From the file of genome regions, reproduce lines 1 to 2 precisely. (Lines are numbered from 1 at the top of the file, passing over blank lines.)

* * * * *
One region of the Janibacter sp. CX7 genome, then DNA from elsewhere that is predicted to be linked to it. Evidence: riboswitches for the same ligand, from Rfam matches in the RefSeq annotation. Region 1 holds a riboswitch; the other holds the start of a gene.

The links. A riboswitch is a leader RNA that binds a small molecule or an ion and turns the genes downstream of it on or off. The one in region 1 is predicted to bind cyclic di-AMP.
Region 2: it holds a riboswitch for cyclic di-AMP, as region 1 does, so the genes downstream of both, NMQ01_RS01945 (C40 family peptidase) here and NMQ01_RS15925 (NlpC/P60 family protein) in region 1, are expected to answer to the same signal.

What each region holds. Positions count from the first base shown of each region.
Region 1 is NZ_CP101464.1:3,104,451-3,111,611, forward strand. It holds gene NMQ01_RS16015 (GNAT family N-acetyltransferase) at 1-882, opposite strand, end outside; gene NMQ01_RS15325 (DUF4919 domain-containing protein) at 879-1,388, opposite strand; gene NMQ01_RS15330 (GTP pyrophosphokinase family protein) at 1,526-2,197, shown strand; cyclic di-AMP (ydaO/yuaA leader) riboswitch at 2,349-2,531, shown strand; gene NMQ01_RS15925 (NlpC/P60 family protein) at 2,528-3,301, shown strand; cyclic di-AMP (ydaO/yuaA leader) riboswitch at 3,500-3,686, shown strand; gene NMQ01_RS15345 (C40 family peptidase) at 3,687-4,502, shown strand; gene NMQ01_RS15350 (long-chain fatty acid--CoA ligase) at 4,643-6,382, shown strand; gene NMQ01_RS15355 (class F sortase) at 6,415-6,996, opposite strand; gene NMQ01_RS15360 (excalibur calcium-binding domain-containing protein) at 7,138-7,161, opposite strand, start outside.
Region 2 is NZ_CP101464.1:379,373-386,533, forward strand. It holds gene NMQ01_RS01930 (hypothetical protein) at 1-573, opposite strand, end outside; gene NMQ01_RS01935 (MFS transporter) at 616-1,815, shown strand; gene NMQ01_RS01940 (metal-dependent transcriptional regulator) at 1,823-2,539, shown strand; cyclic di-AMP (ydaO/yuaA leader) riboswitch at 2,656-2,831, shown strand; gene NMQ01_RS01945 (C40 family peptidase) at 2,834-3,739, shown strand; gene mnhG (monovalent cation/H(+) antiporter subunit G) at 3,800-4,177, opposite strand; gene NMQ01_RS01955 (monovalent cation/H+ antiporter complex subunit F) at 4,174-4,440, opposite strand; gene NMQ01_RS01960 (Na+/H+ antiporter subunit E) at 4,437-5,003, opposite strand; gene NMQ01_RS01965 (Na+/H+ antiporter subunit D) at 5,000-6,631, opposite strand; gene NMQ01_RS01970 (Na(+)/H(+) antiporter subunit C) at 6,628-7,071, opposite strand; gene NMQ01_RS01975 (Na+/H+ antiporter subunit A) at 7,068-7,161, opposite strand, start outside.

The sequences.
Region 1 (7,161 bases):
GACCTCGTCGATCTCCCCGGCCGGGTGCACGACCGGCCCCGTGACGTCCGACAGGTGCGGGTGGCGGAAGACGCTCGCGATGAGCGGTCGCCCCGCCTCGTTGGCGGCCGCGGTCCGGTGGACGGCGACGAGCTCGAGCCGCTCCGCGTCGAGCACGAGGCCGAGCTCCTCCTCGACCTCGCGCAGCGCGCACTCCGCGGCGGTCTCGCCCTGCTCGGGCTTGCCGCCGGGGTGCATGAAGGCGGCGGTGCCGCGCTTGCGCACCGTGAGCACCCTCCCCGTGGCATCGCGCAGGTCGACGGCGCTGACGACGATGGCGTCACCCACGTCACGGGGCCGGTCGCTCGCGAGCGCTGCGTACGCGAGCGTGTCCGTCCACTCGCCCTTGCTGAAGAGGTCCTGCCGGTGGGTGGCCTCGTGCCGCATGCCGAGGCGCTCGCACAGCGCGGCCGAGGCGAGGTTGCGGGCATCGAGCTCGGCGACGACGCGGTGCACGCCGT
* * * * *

One region of the Janibacter sp. CX7 genome, then DNA from elsewhere that is predicted to be linked to it. Evidence: riboswitches for the same ligand, from Rfam matches in the RefSeq annotation. Region 1 holds a riboswitch; the other holds the start of a gene.

The links. A riboswitch is a leader RNA that binds a small molecule or an ion and turns the genes downstream of it on or off. The one in region 1 is predicted to bind cyclic di-AMP.